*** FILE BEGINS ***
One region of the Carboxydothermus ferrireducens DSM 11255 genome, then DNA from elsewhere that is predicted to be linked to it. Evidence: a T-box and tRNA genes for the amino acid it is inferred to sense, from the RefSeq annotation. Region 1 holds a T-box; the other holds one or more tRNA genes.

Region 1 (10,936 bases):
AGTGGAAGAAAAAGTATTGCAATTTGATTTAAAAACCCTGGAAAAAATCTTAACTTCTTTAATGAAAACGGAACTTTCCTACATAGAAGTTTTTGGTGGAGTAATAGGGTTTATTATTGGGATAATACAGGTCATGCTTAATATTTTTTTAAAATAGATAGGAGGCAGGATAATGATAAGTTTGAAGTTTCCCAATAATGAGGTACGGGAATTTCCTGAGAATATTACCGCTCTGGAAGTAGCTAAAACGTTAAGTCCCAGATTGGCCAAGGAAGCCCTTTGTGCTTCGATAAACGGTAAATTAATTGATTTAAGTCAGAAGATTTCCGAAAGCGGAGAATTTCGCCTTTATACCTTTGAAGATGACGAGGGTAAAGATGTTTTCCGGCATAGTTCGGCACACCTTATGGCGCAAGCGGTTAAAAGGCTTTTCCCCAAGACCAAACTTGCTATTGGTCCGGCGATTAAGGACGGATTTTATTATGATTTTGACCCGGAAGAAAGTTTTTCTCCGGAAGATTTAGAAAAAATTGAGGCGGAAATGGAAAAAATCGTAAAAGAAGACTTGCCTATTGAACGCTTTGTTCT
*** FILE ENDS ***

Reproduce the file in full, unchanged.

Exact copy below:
One region of the Carboxydothermus ferrireducens DSM 11255 genome, then DNA from elsewhere that is predicted to be linked to it. Evidence: a T-box and tRNA genes for the amino acid it is inferred to sense, from the RefSeq annotation. Region 1 holds a T-box; the other holds one or more tRNA genes.

Region 1 (10,936 bases):
AGTGGAAGAAAAAGTATTGCAATTTGATTTAAAAACCCTGGAAAAAATCTTAACTTCTTTAATGAAAACGGAACTTTCCTACATAGAAGTTTTTGGTGGAGTAATAGGGTTTATTATTGGGATAATACAGGTCATGCTTAATATTTTTTTAAAATAGATAGGAGGCAGGATAATGATAAGTTTGAAGTTTCCCAATAATGAGGTACGGGAATTTCCTGAGAATATTACCGCTCTGGAAGTAGCTAAAACGTTAAGTCCCAGATTGGCCAAGGAAGCCCTTTGTGCTTCGATAAACGGTAAATTAATTGATTTAAGTCAGAAGATTTCCGAAAGCGGAGAATTTCGCCTTTATACCTTTGAAGATGACGAGGGTAAAGATGTTTTCCGGCATAGTTCGGCACACCTTATGGCGCAAGCGGTTAAAAGGCTTTTCCCCAAGACCAAACTTGCTATTGGTCCGGCGATTAAGGACGGATTTTATTATGATTTTGACCCGGAAGAAAGTTTTTCTCCGGAAGATTTAGAAAAAATTGAGGCGGAAATGGAAAAAATCGTAAAAGAAGACTTGCCTATTGAACGCTTTGTTCT